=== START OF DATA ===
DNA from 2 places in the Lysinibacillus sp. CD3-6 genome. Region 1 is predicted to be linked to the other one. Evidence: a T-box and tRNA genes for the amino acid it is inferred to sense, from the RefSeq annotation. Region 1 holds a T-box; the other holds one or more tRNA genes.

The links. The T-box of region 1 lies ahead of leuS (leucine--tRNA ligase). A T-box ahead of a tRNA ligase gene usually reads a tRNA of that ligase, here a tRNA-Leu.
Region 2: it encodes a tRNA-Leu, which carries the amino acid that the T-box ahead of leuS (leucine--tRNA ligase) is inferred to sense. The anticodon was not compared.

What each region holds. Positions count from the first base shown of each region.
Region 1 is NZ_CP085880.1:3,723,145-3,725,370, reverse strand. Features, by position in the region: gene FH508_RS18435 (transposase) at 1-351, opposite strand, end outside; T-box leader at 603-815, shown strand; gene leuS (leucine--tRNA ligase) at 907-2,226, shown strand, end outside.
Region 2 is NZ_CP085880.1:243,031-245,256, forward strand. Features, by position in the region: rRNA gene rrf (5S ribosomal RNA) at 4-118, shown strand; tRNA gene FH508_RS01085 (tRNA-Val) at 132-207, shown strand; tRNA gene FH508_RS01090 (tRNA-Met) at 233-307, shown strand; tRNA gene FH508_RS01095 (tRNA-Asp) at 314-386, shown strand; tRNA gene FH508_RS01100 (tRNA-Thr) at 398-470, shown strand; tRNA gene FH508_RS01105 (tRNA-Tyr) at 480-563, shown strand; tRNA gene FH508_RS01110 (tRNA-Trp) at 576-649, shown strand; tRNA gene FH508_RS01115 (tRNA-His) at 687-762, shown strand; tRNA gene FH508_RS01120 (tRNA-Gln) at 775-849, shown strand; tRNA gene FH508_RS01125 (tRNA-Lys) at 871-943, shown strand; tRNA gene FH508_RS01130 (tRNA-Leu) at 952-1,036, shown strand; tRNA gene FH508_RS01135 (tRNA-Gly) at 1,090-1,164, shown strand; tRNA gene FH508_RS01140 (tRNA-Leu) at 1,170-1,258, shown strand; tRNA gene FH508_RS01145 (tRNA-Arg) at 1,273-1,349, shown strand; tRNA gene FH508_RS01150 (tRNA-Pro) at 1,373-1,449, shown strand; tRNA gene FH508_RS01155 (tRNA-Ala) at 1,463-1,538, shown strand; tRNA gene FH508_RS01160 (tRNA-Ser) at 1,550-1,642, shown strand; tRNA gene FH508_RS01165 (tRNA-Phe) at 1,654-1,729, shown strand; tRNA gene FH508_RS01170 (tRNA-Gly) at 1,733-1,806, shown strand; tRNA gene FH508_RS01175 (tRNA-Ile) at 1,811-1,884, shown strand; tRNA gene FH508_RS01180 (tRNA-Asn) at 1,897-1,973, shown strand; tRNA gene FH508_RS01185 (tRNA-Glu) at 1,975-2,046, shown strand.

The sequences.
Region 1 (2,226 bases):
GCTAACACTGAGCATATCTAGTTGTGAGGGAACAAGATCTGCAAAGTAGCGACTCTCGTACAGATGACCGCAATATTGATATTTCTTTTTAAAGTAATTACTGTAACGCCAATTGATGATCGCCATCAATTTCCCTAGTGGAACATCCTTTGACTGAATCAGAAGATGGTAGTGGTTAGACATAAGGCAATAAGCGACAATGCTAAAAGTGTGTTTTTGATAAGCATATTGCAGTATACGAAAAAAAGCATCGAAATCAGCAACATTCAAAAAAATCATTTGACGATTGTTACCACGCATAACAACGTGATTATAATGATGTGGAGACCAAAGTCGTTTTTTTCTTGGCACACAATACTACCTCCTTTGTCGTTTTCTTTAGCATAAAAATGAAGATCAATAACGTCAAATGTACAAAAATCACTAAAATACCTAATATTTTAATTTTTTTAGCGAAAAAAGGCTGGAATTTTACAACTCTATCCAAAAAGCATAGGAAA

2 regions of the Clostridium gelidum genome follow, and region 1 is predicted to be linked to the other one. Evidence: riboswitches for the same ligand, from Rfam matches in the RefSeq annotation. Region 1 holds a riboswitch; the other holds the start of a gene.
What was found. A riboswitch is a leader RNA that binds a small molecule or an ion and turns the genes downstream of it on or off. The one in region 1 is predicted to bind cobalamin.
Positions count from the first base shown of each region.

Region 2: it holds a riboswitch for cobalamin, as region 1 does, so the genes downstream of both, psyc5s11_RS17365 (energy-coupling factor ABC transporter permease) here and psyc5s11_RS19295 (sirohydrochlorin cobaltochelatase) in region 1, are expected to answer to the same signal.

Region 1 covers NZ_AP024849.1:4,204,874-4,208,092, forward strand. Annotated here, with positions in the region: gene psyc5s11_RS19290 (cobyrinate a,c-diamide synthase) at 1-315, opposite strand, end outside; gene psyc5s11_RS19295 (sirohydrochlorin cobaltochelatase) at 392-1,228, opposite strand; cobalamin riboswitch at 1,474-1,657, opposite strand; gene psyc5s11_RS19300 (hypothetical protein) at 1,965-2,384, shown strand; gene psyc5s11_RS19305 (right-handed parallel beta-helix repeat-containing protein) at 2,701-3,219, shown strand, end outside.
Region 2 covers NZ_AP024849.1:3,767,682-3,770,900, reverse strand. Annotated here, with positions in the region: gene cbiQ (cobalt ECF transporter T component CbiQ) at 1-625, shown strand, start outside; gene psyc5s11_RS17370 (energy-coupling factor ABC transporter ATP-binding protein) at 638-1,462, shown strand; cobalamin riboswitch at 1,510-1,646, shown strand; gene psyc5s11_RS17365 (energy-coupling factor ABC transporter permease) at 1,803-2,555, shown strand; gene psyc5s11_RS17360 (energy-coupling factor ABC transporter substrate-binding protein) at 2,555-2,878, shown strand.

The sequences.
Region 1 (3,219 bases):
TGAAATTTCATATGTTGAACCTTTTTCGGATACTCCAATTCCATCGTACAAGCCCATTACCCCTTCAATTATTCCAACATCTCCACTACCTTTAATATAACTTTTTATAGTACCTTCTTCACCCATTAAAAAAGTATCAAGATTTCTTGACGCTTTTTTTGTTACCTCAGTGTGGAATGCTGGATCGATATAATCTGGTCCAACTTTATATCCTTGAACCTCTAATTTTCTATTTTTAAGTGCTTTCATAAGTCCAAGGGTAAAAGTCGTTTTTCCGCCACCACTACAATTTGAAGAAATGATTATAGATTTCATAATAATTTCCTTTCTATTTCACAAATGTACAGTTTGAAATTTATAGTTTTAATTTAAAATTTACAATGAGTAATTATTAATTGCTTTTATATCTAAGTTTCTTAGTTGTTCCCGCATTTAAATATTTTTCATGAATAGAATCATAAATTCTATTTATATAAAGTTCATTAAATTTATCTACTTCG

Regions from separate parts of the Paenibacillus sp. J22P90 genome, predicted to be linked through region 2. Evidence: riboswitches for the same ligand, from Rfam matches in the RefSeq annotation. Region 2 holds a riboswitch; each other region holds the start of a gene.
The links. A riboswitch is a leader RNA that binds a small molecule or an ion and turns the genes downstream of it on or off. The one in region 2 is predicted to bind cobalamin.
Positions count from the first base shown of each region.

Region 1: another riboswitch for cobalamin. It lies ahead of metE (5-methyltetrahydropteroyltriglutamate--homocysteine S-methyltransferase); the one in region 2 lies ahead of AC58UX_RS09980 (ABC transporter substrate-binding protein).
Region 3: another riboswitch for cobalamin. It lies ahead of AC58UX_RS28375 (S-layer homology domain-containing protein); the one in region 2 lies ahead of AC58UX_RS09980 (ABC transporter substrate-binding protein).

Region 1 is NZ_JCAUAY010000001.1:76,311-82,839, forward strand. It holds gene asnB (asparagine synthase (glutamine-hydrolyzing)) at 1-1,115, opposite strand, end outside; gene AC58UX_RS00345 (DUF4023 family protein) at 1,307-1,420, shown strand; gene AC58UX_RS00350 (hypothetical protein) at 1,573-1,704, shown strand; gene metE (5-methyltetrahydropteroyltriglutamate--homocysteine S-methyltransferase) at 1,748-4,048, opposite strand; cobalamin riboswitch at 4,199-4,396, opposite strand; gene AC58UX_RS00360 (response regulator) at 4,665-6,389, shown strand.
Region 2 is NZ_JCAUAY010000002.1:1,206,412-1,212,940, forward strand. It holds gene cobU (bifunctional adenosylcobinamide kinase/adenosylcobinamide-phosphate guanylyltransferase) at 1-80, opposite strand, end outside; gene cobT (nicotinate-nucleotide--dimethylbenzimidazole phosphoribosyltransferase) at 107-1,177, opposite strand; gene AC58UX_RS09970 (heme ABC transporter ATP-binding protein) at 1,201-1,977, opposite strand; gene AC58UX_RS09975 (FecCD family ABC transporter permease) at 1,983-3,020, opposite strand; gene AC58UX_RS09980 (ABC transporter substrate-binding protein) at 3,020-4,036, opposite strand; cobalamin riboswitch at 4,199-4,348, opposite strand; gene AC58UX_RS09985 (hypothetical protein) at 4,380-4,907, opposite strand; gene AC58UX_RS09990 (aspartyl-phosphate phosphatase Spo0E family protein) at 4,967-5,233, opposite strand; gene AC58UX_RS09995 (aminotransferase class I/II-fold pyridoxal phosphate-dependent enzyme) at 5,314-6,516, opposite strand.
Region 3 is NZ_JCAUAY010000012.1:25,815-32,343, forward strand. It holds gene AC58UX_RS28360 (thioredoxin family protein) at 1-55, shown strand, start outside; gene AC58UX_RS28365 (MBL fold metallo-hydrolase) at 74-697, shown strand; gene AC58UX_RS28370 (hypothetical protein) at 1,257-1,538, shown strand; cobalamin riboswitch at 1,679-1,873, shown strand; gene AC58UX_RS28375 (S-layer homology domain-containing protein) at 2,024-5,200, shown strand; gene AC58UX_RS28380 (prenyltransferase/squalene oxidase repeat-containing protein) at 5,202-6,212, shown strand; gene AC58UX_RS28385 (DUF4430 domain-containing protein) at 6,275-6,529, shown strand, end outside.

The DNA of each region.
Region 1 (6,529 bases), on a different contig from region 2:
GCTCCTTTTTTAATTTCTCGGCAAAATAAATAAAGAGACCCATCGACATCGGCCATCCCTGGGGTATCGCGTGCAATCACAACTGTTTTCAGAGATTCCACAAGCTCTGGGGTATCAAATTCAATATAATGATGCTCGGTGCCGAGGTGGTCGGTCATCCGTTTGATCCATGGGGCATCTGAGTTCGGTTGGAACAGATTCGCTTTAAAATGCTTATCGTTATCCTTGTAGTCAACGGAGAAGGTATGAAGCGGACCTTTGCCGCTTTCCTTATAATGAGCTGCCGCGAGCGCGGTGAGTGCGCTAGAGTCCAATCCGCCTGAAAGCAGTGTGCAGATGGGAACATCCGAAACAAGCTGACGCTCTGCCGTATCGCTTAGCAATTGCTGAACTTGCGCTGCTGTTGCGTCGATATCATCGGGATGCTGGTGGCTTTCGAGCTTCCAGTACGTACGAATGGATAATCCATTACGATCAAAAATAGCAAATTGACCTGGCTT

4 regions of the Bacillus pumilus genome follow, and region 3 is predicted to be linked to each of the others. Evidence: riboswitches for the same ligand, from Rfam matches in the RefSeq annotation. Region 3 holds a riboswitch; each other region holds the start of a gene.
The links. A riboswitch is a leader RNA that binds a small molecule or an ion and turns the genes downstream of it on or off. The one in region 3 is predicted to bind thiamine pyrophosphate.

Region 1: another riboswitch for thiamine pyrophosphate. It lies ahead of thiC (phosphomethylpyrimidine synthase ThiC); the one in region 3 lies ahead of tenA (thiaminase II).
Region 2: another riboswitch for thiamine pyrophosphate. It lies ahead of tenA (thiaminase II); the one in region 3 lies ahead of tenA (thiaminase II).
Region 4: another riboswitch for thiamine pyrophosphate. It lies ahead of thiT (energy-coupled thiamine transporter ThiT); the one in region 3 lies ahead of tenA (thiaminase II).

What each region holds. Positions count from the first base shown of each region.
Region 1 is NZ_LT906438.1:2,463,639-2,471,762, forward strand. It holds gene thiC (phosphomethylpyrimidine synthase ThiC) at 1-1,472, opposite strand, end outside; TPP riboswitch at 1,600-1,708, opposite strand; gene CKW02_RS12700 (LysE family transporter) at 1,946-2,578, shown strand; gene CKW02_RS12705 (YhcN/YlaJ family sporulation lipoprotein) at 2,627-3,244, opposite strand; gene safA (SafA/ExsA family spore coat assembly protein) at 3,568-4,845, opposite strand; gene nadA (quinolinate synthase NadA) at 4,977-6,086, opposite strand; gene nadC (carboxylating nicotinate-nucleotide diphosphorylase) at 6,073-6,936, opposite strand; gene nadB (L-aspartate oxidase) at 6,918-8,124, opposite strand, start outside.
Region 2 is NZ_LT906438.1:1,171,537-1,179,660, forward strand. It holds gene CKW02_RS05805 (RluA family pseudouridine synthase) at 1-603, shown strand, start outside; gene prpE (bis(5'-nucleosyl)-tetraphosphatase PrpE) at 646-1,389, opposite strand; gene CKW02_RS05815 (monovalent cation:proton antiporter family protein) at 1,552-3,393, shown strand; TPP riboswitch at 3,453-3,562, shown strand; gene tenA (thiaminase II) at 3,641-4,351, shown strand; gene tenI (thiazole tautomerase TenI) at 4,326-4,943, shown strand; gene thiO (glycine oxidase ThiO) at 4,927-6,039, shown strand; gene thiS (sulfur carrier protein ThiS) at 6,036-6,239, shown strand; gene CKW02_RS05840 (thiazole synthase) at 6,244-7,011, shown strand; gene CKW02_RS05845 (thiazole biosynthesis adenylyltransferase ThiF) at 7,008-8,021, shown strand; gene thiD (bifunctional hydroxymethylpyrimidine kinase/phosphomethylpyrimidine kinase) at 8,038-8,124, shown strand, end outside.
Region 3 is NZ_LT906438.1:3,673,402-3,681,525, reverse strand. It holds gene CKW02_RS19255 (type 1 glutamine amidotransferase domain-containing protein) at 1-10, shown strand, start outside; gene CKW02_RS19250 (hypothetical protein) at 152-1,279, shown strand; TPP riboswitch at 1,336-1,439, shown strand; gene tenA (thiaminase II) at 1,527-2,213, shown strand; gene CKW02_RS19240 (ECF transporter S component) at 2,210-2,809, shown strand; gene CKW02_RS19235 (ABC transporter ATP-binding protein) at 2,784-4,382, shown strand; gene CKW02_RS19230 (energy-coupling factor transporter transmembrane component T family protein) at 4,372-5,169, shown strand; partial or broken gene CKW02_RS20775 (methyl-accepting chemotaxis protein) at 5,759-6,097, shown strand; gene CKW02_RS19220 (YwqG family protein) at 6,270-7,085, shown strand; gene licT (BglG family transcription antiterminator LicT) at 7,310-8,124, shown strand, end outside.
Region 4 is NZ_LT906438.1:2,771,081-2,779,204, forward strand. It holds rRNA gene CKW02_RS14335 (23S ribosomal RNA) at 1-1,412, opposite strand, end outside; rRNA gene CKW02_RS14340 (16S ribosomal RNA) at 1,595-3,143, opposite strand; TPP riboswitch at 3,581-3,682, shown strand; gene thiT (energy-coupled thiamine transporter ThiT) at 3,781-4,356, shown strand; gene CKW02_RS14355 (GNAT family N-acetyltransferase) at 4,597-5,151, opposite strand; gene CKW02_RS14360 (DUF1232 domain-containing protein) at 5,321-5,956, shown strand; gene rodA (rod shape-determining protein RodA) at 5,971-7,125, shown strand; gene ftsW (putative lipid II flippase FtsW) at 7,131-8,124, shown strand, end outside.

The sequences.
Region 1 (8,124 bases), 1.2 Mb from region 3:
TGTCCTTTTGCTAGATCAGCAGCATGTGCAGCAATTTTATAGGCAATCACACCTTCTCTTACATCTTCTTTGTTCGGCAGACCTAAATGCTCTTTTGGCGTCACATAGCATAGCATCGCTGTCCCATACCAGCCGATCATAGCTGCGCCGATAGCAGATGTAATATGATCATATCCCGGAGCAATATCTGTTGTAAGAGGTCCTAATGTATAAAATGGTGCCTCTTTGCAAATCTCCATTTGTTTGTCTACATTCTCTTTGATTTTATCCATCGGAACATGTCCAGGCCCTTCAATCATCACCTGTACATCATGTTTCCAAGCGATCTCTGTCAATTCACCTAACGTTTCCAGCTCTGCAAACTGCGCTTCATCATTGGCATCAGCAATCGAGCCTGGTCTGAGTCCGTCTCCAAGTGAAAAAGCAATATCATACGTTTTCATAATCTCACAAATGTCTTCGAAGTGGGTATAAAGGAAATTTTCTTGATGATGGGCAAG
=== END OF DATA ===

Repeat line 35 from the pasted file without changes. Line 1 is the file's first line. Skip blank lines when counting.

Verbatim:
What each region holds. Positions count from the first base shown of each region.